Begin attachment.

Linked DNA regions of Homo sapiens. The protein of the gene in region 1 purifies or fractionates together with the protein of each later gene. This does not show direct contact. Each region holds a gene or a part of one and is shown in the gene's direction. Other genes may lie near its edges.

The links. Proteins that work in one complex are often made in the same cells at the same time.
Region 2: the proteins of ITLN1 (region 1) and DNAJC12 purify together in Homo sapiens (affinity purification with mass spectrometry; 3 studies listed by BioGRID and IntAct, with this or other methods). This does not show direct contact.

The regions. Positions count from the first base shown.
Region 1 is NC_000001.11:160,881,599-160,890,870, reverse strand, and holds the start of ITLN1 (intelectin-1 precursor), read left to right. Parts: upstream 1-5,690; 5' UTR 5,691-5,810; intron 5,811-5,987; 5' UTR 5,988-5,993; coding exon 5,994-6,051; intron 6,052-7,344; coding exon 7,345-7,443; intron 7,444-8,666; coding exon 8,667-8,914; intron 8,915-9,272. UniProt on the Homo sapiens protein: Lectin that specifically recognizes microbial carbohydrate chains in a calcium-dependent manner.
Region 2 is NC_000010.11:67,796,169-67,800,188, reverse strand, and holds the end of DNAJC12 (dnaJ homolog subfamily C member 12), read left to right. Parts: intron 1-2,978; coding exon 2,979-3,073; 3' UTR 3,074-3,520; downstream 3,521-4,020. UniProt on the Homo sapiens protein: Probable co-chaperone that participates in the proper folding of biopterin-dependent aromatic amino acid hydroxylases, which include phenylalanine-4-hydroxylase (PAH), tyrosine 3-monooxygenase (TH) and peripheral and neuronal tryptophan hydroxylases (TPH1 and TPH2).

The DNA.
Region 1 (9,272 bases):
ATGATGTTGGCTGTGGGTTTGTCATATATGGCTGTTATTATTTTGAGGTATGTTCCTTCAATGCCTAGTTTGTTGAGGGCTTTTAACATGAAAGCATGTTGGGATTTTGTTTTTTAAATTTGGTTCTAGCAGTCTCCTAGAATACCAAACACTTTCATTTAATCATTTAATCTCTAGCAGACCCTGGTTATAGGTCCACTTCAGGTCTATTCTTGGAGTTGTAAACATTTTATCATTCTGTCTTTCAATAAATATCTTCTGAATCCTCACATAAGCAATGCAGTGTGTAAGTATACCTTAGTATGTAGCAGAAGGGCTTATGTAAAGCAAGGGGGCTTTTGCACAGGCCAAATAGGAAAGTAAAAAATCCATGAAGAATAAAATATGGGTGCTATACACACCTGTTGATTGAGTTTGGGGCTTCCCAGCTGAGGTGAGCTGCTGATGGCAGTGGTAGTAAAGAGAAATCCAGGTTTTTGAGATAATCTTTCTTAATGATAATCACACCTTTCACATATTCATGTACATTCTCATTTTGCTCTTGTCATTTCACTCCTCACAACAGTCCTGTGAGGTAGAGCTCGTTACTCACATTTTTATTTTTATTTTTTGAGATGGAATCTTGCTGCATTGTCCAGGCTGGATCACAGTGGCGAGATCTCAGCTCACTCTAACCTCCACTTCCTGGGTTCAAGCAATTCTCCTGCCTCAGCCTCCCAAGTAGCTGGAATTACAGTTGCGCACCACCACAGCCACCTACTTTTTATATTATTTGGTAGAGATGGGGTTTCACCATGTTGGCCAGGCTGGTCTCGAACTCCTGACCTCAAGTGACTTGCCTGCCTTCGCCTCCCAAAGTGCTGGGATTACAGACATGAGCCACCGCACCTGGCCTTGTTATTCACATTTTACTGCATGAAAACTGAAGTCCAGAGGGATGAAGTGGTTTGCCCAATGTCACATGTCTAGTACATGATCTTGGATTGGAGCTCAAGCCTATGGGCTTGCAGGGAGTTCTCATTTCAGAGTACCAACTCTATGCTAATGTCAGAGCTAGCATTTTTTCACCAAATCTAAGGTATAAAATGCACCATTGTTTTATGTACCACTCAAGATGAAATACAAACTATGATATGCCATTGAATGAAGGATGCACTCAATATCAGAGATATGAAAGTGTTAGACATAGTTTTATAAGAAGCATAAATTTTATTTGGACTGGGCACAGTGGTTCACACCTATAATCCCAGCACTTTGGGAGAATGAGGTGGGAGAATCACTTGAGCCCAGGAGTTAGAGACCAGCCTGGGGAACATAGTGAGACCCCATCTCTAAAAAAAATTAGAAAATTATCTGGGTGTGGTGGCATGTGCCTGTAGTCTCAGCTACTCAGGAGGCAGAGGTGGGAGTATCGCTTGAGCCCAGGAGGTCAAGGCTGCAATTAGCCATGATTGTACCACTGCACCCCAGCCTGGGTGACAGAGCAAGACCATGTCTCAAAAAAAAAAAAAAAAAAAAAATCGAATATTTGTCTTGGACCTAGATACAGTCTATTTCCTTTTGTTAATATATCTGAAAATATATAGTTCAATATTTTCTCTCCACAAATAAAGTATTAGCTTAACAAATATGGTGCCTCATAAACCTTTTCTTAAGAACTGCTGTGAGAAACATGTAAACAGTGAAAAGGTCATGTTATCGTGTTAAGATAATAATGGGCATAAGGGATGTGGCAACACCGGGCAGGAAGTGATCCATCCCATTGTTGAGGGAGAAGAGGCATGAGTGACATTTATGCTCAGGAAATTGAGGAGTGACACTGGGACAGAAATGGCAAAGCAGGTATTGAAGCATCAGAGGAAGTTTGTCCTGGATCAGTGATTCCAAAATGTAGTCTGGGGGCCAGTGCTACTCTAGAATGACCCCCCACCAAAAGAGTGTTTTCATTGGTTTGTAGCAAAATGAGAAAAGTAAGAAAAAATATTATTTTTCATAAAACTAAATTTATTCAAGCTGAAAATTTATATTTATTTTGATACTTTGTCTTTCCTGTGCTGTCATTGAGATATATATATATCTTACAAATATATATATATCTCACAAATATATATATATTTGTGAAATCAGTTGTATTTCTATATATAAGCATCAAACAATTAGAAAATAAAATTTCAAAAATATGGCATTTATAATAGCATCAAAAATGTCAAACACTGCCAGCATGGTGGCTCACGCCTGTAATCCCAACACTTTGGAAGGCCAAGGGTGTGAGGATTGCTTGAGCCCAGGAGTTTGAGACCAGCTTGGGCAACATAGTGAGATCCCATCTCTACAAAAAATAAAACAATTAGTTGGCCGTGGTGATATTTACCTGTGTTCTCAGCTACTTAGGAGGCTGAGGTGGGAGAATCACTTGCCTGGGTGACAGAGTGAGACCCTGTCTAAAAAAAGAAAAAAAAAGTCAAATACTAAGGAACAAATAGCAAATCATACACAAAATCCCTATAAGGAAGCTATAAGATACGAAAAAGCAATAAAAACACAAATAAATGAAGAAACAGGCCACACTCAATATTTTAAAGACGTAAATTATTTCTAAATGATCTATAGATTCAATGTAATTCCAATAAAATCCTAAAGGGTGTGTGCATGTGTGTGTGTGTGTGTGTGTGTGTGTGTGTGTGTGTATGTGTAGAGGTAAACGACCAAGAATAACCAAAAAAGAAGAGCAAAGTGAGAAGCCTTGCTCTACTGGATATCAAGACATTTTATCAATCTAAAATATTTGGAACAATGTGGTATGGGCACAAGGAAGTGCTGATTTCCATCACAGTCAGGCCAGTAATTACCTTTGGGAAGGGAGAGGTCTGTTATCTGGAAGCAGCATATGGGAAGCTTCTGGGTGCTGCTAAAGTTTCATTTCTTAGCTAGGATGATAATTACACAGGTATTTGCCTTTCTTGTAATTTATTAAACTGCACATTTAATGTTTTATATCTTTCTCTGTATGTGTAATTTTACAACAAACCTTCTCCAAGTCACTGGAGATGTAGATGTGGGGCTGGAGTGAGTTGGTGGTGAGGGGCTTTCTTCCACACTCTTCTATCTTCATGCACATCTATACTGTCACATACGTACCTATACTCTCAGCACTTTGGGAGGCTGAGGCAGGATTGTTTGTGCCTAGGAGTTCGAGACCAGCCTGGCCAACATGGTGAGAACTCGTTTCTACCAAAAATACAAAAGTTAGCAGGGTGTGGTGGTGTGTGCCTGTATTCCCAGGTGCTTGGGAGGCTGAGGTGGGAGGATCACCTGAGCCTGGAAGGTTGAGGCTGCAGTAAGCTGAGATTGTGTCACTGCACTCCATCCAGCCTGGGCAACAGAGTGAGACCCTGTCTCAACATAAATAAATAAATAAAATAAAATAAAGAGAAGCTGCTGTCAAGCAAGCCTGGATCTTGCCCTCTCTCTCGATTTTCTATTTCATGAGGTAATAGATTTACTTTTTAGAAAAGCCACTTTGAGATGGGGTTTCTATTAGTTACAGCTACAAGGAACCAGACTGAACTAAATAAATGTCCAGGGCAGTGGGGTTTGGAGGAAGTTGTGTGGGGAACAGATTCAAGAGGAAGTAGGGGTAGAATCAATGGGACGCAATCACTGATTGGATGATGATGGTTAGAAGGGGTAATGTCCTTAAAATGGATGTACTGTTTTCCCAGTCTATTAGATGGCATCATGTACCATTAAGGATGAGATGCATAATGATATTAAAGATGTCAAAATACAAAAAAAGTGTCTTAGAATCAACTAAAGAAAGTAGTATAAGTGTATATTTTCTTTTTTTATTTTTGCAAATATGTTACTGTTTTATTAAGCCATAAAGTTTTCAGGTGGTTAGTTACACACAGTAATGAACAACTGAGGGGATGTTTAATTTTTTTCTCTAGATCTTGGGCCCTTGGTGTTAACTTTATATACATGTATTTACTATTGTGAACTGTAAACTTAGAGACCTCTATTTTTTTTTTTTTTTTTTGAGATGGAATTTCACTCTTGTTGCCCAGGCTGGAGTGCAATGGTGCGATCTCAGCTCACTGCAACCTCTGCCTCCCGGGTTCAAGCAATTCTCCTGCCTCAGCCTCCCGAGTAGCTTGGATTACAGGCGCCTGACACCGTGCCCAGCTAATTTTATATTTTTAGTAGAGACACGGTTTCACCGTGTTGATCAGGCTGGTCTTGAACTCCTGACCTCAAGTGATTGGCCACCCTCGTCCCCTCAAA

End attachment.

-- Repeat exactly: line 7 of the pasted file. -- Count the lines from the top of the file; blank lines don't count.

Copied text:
The DNA.